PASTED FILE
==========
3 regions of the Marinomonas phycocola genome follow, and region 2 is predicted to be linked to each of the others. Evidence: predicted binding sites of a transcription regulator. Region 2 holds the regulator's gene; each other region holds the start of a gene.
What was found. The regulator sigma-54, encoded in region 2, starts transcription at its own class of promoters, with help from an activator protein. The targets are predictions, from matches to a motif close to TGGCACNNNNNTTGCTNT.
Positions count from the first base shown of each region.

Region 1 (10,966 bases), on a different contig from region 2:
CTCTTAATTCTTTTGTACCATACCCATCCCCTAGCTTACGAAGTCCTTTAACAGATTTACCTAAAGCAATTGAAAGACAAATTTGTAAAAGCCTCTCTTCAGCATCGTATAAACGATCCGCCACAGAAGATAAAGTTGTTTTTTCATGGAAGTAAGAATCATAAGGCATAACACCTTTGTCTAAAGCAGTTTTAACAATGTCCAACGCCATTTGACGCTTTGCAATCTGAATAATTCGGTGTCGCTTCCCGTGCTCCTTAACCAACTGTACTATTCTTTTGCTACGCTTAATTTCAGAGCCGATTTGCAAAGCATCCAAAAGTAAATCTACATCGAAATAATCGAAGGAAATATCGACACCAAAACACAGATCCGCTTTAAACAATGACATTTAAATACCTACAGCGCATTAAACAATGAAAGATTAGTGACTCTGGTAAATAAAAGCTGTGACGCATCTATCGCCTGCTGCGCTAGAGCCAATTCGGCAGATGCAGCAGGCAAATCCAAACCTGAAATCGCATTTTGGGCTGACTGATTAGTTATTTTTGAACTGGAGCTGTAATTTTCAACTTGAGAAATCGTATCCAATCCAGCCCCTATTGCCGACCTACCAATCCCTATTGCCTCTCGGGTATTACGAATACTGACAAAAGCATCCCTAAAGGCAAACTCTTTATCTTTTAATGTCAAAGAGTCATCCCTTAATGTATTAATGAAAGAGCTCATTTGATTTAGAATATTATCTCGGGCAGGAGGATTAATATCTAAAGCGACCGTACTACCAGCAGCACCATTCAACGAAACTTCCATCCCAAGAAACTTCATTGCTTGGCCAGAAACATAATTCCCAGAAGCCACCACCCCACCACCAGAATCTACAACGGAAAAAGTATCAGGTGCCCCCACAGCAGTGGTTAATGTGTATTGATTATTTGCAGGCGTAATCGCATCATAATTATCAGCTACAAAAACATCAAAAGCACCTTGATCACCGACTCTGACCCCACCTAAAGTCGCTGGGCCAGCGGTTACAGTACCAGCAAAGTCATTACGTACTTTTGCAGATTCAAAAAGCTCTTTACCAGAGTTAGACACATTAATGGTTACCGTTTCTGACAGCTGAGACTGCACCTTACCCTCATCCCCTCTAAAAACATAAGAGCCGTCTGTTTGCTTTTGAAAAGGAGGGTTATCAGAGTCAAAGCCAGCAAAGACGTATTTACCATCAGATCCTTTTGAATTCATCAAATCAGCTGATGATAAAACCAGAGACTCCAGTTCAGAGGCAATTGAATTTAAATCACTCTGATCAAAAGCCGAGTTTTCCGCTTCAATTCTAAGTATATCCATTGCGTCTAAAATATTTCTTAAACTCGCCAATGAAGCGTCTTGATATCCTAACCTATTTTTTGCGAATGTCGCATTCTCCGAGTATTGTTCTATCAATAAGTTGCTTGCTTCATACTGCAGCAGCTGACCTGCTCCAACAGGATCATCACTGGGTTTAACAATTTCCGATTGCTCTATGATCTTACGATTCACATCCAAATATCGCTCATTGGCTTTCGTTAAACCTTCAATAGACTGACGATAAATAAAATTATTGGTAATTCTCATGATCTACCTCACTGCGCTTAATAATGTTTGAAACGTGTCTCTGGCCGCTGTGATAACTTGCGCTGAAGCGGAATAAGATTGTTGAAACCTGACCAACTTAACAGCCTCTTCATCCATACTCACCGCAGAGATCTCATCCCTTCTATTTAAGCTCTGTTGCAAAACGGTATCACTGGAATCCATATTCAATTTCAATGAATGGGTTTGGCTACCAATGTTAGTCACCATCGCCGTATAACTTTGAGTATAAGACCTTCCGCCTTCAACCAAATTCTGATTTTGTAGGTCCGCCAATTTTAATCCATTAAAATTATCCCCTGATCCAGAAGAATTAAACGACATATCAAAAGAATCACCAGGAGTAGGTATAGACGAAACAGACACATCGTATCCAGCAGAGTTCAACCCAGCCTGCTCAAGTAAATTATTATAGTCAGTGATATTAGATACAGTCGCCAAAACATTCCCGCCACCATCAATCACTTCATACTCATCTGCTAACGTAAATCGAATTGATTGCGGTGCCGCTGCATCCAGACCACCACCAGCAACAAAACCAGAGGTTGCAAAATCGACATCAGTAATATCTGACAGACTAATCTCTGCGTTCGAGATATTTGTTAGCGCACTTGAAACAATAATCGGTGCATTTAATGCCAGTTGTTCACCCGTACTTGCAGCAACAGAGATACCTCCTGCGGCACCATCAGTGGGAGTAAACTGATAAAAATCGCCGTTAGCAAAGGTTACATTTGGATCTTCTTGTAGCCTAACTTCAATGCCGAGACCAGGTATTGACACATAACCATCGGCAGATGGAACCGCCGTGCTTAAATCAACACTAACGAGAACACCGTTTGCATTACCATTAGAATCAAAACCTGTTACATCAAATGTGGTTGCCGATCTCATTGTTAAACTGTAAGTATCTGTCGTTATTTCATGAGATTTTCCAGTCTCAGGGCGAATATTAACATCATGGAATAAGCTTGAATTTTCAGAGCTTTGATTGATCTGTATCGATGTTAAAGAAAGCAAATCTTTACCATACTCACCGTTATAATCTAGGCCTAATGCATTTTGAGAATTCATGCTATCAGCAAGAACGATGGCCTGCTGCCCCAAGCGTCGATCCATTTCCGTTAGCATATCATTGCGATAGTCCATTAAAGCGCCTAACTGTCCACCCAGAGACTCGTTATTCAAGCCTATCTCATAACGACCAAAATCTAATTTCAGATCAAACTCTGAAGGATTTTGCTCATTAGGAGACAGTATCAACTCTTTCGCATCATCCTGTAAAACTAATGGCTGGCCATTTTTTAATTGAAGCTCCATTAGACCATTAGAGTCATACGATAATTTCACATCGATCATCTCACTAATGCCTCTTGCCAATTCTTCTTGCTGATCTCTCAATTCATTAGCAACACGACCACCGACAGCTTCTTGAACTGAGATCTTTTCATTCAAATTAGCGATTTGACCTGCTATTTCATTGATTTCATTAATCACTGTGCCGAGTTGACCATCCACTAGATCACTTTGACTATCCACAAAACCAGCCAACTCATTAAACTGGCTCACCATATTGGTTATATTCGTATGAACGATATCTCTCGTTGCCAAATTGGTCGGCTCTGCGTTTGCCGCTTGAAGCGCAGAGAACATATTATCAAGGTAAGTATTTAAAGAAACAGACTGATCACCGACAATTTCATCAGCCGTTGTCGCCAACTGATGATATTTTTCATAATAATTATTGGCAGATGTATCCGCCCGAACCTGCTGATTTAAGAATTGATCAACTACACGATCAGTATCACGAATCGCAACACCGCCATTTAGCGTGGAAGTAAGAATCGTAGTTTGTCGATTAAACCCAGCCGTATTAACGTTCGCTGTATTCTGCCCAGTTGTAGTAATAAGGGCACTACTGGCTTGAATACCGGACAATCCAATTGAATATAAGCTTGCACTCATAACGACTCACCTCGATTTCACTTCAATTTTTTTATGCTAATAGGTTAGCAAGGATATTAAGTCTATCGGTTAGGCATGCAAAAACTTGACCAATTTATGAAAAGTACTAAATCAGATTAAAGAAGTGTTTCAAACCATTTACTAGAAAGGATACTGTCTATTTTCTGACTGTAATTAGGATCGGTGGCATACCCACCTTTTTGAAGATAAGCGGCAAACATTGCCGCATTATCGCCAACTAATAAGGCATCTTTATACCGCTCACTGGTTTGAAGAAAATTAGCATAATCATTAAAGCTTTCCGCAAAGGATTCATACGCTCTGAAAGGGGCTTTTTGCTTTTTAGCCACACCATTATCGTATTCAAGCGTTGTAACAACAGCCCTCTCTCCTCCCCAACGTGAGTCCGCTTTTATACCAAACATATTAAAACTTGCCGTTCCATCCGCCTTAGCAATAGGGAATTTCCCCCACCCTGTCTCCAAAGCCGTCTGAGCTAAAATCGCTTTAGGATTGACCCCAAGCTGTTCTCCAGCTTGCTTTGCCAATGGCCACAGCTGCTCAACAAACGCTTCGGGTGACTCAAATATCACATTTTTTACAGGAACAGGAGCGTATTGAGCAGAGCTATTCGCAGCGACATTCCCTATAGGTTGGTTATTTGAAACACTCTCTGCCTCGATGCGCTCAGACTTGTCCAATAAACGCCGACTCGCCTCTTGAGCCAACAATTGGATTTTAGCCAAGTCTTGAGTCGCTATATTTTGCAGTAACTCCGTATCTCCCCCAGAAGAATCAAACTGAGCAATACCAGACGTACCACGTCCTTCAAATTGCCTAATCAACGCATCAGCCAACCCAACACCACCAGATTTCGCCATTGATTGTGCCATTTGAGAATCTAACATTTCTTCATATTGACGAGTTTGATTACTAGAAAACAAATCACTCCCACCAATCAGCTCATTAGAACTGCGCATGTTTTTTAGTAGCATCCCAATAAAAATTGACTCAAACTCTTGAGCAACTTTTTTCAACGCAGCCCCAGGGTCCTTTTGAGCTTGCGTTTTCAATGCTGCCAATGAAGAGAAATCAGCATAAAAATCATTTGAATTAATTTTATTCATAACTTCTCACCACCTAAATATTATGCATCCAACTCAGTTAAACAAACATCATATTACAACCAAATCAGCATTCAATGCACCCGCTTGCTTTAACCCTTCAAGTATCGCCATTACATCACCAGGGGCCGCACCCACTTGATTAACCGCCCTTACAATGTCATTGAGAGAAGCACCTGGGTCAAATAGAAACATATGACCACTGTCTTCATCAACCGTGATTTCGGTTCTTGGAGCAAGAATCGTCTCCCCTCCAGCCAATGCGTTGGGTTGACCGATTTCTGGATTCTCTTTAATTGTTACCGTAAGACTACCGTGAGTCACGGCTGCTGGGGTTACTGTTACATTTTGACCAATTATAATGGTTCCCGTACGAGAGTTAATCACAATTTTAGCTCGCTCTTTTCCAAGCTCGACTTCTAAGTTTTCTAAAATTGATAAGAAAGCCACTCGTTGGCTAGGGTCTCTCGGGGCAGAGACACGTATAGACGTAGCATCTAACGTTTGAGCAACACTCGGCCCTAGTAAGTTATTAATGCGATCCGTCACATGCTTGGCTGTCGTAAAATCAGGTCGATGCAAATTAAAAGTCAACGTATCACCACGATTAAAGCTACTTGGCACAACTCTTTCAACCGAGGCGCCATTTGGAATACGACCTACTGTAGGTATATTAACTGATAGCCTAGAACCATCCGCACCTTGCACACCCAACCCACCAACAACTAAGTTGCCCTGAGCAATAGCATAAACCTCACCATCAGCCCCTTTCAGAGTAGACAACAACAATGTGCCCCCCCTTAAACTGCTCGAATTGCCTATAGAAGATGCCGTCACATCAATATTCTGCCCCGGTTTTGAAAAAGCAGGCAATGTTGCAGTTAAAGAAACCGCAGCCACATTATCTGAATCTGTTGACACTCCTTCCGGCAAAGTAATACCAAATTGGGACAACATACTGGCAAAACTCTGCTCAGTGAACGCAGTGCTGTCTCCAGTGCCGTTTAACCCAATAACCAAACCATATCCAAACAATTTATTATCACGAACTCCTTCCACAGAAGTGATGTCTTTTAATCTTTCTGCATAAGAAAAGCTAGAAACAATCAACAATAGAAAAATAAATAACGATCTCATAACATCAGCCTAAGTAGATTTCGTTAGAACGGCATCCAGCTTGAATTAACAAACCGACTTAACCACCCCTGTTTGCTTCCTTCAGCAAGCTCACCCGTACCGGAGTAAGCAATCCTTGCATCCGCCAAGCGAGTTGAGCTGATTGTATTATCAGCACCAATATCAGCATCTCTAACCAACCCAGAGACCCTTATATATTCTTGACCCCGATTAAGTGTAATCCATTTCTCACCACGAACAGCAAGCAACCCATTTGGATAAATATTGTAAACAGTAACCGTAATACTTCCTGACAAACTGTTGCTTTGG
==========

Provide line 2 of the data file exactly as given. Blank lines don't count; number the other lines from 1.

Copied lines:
What was found. The regulator sigma-54, encoded in region 2, starts transcription at its own class of promoters, with help from an activator protein. The targets are predictions, from matches to a motif close to TGGCACNNNNNTTGCTNT.